Filling out the census took me less time than writing this article did. (Yes, I timed myself.) In fact, filling out the census will probably take less time than reading this article about filling out the census will, so why don’t you head over to the Census form instead?
Still here? That’s fair. If you’re unsure why everyone needs to complete the census, keep in mind that it’s been ten years since we’ve last collected data in this way. I can barely remember what happened in January of this year, let alone in 2010. Was Blockbuster still a thing? Did I have a smartphone? Was I happy?
Those questions don’t matter. But this next one does: Do you like money? Because census data determines where $675 billion of federal funding goes. By getting an accurate count of how many people are living in certain areas, the government will be able to better allocate funding towards our roads, schools, and social programs — like the Disabled Veterans’ Outreach Program (which provides job opportunities and training for veterans) or the Special Supplemental Nutrition Program for Women, Infants, and Children (provides grants for food, for health care referrals, and for nutrition education).
“Those funds will create services, programs, and resources across the board,” Del Seymour, founder of Code Tenderloin, said in a press release. “We fill out the Census because we all yearn for a better community.”
Additionally, emergency responders rely on census data for a lot of their work. In natural disasters — like wildfires and earthquakes — to tell rescuers how many people need help evacuating and where to plan distribution points. In a pandemic, Census Bureau data helps “identify counties with large at-risk populations such as the elderly.”
Here’s another important question: Do you like democracy? Population counts derived from census data decides how many representatives each state gets in Congress.
Okay, but I don’t want to give out my personal info.
That’s absolutely understandable, and we’ve got great news! The census only asks for basic information, like your home address, names, and ages of your household members. You can even check out what questions they’ll ask before you complete the form itself. There is no citizenship question, and you don’t have to have a street address to fill out the questions. Moreover, the census is legally required to keep your data confidential.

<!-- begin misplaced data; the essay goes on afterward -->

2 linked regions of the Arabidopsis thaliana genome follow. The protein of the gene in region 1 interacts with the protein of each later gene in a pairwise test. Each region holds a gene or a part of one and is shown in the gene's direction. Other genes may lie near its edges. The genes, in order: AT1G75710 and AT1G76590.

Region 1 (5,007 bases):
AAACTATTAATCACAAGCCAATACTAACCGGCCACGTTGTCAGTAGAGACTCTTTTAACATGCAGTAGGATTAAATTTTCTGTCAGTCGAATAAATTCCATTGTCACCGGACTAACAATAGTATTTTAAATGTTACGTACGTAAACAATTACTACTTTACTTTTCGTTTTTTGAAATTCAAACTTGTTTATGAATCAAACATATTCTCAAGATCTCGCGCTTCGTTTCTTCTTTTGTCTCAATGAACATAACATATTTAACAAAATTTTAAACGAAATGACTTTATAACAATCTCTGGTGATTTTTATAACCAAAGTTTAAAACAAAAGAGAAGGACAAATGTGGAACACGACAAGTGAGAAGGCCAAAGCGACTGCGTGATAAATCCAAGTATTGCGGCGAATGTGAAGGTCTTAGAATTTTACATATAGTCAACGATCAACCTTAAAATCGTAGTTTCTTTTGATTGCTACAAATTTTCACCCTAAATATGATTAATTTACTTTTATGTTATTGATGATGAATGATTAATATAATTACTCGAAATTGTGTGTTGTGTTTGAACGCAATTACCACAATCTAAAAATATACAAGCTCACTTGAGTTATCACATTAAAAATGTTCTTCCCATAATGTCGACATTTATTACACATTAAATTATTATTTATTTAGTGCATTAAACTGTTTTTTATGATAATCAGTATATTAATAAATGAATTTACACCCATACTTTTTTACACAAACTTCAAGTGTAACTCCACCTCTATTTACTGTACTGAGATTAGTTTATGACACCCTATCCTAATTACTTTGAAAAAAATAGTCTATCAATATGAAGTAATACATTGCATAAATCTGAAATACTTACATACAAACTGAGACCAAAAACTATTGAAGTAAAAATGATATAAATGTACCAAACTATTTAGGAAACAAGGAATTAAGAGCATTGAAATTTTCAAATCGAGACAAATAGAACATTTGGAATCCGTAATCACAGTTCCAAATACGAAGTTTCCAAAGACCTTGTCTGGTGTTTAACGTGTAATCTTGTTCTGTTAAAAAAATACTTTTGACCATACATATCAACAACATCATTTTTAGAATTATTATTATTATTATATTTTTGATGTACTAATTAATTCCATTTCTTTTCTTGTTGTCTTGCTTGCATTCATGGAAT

It will not ask for social security numbers or bank account numbers. If you are filling out a form that asks for your social security number… that is not the census. Exit that window immediately!
Currently, 65.6 percent of San Francisco has responded to the census — about three points lower compared to the last time the census was taken in 2010. Statewide, 68.6 percent of households in California have responded to the census. These are 10.4 million households that will play a part in determining how states get representation in Congress, how community organizations get federal funding, and how emergency responders deal with disaster scenarios for the next decade.
You can join them by filling out the Census by mail, by phone (there are multiple languages available), or online. In San Francisco, as part of the city’s Census Week of Action, you can get on-site assistance at the following locations:
Thursday, Sept. 24
11 a.m.-3:30 p.m.
Civic Center Plaza, McAllister & Larkin Streets
Friday, Sept. 25
1 p.m.-3:30 p.m.
Portsmouth Square, Kearny & Clay Streets
Saturday, Sept. 26
11 a.m.-3:30 p.m.
Mendell Plaza, 1401 Mendell St.
Sunday, Sept. 27
11 a.m.-3:30 p.m.
Garfield Square, 3100 26th St.
Here’s the online form one more time, for good measure: 2020census.gov